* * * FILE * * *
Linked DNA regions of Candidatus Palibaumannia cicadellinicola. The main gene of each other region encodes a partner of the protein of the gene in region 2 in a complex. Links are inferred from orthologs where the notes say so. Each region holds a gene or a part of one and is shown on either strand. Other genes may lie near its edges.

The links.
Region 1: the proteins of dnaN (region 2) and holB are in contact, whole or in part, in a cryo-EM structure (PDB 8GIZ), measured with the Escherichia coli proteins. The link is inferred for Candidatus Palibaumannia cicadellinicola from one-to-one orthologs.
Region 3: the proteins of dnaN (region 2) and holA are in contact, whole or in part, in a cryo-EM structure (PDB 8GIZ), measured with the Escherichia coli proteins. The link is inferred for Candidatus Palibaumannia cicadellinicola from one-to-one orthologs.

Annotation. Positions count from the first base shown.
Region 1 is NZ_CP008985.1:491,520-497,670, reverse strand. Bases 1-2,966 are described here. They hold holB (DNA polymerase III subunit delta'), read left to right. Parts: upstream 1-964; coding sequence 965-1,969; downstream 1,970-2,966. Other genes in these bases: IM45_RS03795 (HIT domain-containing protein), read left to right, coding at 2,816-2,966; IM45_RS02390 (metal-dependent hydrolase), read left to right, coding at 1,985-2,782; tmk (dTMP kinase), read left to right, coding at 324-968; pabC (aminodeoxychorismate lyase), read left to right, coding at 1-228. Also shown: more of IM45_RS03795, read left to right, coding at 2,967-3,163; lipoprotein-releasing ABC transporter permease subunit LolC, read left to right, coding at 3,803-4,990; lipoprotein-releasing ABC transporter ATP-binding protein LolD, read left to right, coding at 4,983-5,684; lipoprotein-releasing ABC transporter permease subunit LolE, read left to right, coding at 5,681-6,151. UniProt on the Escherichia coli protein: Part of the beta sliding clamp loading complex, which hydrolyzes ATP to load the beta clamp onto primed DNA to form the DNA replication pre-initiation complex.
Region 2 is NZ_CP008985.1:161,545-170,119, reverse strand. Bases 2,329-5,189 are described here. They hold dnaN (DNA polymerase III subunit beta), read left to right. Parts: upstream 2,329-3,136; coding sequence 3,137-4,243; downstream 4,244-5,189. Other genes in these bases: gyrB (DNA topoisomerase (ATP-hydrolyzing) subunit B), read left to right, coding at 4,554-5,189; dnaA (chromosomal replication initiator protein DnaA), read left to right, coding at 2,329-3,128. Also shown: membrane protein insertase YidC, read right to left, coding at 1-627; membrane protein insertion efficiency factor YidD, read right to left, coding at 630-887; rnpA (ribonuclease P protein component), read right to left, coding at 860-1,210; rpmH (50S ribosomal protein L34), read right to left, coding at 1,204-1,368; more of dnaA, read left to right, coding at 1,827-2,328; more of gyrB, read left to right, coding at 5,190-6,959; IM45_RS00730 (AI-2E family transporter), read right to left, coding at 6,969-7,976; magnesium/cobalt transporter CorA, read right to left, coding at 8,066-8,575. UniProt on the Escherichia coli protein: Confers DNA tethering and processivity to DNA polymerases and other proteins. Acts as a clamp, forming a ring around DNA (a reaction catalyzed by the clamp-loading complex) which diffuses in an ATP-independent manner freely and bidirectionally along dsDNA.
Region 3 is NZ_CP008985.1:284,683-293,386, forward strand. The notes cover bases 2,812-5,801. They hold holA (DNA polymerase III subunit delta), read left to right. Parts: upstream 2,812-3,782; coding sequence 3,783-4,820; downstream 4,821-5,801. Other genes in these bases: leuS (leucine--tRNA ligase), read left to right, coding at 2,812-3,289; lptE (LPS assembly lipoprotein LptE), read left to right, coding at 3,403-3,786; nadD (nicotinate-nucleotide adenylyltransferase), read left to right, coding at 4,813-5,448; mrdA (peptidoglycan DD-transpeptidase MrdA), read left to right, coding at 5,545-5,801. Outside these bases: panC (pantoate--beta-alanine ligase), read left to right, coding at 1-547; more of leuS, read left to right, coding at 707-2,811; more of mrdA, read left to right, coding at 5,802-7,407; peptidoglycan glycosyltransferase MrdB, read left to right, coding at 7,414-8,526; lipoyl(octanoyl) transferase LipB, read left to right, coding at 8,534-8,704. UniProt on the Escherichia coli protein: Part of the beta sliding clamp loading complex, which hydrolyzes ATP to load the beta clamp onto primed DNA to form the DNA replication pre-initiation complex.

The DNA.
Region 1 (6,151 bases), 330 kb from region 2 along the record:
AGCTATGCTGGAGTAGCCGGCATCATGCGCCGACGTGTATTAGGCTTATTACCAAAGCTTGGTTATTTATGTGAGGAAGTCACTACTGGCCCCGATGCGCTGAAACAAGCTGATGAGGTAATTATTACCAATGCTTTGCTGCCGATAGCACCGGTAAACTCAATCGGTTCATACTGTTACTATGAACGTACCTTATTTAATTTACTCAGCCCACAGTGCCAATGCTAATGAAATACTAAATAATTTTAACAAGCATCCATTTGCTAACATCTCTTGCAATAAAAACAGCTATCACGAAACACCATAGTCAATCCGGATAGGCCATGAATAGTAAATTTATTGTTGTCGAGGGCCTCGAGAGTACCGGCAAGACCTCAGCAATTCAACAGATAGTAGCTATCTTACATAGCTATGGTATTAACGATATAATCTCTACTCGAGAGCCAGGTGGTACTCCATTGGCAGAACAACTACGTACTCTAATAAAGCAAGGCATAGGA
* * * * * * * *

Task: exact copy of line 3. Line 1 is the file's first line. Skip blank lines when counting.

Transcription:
Region 1: the proteins of dnaN (region 2) and holB are in contact, whole or in part, in a cryo-EM structure (PDB 8GIZ), measured with the Escherichia coli proteins. The link is inferred for Candidatus Palibaumannia cicadellinicola from one-to-one orthologs.